If you’re familiar with inventory management, you’ve likely heard of “inventory control.” Just in case you haven’t, inventory control refers to the process used to maximize a company’s use of inventory.
The main goal of inventory control is to generate the maximum amount of profit from the least amount of inventory. Among companies that have large inventory investments, inventory control is one of their main concerns, most commonly among retailers.
Inventory Control Types
There’s a few different inventory control types based on the different ways companies use their inventory.
(1) Finished Goods Availability: Companies that have high levels of finished goods on hand can usually charge a higher price for products if they can be shipped reliably. However, many companies won’t be able to invest in a lot of inventory at once, especially when it cuts into profits. This is where inventory control can help.
This is where you need a balance between allowed backorders with a smaller level of on-hand finished goods. You may even consider just-in-time manufacturing, just depends on your company and which inventory control method makes more sense.
(2) Raw Materials Availability: Having control over your raw materials inventory can be a big challenge for companies. When it comes to raw materials, you want to make sure you have enough inventory on hand to ensure production is always running at full capacity. On the other side, you don’t want your business investing in huge amounts of materials you don’t need at the moment. There’s a delicate balance to both sides.
So, how do we control inventory in this scenario? We order frequently but only in small lot sizes. Do suppliers like this? No, so if a supplier isn’t willing to do it, you need to look into sole sourcing so you can concentrate on just-in-time deliveries.
(3) Work In Process: If you can reduce the number of inventory items you have in your production process, you’ll be able to lower your inventory investment. You may be surprised when you dig down deep and evaluate what inventory may be removed. Not only that, there’s other things you can do that may make your production more efficient. For example, you may want to consider subassemblies, changing locations to reduce inventory travel time or reducing machine setup times.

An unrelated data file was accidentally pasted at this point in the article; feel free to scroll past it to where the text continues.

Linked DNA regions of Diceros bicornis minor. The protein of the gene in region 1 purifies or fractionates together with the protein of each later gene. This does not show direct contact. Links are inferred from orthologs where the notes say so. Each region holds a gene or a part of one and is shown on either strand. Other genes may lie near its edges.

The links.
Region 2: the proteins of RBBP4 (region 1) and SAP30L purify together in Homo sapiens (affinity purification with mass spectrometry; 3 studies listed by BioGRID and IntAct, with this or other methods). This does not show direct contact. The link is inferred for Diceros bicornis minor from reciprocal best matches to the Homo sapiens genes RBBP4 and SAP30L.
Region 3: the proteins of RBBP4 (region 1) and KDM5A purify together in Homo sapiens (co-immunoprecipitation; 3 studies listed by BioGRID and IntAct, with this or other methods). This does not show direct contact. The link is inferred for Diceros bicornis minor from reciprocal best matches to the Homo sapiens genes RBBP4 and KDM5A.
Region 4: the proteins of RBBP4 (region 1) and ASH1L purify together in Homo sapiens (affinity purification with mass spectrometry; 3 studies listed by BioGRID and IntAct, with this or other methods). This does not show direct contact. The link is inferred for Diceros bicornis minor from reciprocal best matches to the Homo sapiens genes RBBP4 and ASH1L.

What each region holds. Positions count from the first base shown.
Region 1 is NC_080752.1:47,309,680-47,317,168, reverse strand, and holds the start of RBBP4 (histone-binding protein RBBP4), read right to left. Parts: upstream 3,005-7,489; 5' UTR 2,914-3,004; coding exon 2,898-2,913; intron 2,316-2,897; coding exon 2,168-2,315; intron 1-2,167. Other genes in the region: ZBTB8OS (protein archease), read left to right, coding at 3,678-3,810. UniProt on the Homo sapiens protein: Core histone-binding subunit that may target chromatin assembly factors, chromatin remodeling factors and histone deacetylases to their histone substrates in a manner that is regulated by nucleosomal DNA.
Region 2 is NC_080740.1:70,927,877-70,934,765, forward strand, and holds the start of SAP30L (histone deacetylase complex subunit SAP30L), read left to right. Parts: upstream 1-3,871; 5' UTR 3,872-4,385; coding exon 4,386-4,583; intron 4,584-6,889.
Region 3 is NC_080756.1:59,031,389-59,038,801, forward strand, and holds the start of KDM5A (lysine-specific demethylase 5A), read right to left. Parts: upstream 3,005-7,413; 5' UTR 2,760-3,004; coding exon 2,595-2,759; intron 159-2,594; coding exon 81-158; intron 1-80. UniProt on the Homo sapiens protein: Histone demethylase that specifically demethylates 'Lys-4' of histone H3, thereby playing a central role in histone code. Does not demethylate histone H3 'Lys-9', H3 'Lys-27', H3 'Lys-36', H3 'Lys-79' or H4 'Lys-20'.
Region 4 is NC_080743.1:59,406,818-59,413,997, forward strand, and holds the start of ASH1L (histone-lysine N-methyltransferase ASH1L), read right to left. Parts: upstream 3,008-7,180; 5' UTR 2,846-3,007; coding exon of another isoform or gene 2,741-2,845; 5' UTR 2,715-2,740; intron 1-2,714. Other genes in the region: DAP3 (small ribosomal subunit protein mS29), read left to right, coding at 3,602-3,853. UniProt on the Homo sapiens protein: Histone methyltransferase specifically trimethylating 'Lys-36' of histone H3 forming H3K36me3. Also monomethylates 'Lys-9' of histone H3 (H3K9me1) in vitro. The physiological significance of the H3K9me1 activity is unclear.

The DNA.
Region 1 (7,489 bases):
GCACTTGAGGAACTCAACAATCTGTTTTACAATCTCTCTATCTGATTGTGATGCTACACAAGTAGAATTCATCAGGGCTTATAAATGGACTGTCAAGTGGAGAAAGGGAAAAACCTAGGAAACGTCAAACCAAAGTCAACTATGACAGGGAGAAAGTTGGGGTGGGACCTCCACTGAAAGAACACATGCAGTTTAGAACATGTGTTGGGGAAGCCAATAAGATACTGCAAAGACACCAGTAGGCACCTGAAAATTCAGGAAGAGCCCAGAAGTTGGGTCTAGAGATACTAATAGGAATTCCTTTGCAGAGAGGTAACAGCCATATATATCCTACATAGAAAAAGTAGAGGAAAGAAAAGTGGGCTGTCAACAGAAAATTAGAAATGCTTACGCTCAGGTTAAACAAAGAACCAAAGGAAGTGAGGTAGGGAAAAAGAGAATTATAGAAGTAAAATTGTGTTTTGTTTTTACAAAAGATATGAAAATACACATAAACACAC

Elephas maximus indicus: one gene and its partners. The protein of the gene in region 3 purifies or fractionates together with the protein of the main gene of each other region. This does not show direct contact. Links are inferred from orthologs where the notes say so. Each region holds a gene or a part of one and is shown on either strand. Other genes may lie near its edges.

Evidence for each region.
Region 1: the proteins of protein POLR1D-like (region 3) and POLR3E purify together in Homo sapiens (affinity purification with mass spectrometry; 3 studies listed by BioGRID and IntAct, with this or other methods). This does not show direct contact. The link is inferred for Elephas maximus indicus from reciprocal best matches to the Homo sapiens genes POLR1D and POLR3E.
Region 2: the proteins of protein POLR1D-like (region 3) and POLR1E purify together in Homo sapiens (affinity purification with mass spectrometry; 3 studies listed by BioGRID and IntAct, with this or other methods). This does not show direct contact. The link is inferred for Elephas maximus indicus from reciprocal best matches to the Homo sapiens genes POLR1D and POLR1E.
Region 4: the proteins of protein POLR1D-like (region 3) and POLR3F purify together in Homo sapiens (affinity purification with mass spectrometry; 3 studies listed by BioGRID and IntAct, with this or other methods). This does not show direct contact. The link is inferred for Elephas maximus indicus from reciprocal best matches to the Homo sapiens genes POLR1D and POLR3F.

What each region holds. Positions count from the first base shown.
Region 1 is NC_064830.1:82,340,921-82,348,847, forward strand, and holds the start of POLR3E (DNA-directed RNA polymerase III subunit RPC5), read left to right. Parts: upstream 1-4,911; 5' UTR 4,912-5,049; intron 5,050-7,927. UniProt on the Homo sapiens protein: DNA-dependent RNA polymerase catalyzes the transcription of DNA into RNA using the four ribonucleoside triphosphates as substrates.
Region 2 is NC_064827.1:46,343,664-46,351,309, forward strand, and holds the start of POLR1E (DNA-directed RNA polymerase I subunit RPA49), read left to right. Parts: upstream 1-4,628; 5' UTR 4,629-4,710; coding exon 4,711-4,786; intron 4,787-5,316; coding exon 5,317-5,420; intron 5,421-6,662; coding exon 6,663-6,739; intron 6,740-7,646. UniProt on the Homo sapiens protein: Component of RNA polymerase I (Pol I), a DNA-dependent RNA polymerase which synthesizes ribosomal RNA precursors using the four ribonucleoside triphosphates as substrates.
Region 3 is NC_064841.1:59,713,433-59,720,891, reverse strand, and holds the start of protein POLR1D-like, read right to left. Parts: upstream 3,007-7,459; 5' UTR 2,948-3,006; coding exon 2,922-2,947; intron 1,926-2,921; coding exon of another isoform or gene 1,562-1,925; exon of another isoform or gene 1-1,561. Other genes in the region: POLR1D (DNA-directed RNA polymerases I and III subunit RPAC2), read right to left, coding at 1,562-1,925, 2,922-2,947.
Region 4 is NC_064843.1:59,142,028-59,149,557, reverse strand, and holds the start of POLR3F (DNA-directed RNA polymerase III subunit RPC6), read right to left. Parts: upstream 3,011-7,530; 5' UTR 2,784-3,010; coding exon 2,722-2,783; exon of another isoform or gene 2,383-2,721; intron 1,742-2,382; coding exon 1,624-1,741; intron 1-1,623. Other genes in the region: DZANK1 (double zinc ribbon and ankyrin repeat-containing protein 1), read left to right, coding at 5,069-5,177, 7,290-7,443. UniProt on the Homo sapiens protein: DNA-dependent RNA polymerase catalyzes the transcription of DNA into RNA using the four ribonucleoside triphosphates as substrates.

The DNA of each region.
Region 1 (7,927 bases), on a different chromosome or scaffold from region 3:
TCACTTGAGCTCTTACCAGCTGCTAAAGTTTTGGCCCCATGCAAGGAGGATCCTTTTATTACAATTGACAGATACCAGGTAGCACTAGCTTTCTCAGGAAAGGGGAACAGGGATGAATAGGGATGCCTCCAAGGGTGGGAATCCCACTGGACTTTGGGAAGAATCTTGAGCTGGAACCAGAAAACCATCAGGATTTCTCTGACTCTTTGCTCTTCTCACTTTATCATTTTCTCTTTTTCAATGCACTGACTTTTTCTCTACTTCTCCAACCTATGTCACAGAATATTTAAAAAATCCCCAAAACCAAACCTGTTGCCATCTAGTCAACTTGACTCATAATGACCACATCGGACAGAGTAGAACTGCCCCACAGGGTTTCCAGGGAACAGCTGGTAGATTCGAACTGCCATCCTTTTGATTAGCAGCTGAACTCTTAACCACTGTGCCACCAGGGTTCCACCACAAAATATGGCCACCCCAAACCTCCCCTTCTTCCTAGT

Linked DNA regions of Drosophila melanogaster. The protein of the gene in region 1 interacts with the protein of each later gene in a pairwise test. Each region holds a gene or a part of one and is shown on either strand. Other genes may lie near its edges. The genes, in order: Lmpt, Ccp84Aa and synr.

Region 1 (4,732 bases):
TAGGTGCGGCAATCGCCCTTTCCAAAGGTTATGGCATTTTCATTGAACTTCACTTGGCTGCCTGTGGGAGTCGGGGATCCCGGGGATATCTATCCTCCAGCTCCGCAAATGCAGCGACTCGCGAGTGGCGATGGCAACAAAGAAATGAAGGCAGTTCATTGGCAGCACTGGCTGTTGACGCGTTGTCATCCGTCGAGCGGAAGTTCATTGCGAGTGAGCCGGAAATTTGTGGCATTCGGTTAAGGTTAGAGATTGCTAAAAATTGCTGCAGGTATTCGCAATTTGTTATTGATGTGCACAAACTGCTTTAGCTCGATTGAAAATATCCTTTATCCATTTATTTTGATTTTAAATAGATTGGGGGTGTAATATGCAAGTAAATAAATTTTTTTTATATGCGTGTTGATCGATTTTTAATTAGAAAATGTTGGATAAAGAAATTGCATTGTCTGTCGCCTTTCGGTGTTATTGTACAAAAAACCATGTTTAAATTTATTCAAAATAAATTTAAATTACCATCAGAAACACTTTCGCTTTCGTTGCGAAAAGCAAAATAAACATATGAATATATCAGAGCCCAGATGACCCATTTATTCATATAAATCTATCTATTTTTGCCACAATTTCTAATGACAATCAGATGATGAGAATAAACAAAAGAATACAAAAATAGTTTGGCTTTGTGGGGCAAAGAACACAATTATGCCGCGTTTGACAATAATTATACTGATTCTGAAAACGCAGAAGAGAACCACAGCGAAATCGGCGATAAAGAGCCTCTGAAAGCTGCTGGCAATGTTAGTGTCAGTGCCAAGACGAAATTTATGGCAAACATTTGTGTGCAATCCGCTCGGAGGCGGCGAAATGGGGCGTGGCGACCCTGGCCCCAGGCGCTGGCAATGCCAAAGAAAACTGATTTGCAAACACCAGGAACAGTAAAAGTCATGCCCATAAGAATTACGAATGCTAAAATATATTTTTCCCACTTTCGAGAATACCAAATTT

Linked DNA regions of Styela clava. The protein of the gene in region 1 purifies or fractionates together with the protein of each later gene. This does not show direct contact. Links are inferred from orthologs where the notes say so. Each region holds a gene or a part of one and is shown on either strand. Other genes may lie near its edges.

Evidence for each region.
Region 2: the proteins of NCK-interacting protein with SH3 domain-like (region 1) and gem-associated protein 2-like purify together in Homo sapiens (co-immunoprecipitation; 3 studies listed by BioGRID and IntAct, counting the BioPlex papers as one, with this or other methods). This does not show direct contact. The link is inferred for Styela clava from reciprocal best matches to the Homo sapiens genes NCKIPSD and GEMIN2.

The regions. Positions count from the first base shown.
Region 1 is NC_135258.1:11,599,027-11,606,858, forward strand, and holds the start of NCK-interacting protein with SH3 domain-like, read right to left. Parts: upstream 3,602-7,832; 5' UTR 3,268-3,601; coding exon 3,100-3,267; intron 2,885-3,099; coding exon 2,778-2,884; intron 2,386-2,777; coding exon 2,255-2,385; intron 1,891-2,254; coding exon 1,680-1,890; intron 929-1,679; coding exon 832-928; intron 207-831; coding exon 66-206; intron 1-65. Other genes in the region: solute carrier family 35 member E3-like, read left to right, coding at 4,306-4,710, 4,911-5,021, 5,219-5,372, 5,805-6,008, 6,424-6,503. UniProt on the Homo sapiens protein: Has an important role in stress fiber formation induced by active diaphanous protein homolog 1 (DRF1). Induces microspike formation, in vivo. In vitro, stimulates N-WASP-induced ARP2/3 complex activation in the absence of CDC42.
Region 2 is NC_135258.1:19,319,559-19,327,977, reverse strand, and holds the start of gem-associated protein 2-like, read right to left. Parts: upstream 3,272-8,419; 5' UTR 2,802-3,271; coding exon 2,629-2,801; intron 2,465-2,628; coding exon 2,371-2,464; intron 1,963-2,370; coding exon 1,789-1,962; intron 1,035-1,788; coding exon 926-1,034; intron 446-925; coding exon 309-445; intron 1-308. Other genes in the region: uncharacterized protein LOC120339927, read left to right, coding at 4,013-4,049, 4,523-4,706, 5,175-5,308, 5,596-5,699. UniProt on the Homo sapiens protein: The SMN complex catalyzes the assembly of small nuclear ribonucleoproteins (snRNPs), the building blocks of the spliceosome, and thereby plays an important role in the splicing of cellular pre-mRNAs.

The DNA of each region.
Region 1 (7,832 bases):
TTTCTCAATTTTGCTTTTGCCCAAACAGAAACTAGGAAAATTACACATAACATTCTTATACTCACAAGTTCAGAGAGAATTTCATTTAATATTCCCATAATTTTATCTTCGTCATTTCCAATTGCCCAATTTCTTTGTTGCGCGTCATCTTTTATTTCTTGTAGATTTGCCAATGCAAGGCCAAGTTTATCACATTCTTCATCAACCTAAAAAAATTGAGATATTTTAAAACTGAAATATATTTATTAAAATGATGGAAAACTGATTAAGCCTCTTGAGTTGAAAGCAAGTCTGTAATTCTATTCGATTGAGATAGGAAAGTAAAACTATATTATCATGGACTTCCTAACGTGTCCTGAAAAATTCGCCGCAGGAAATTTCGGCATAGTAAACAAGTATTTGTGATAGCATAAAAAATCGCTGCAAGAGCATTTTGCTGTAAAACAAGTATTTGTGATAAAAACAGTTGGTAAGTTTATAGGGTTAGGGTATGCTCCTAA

(4) Reorder Point: One of the biggest pillars in inventory control is choosing the best optimal inventory levels for reordering additional inventory. If your reorder level is low, this can keep your inventory investment low but it can also improve the chances of a stockout. You don’t want a stockout. If your reorder level is high, you have a big inventory investment. So, what’s the right inventory control method in this scenario?
Demand forecasting and inventory forecasting can help for those of you that have a fair amount of sales data from your POS. In fact, our POS Reporting here at Accelerated Analytics can help you with your inventory management.
Bottleneck Enhancement: For most companies, there’s always a bottleneck somewhere as it pertains to the production process. These bottlenecks can cause interference in the whole operation. We can use inventory control, an inventory buffer that helps us continue to run despite failures that would otherwise hurt you.
Outsourcing Inventory Control
Some companies choose to outsource their inventory control, partial or whole as a way to shift the inventory burden on suppliers. While you may make less profit from doing so, it may be worth the investment to get rid of your inventory issues all together.
You also have another choice as it pertains to controlling your inventory, that’s our powerful POS And EDI 852 software suite. When it comes to managing your inventory across numerous stores, you won’t find a better software. Scheduling a demo is simple and easy, just click here and fill out the form. We’d love the opportunity to show you how our software suite can help you manage inventory and grow your company.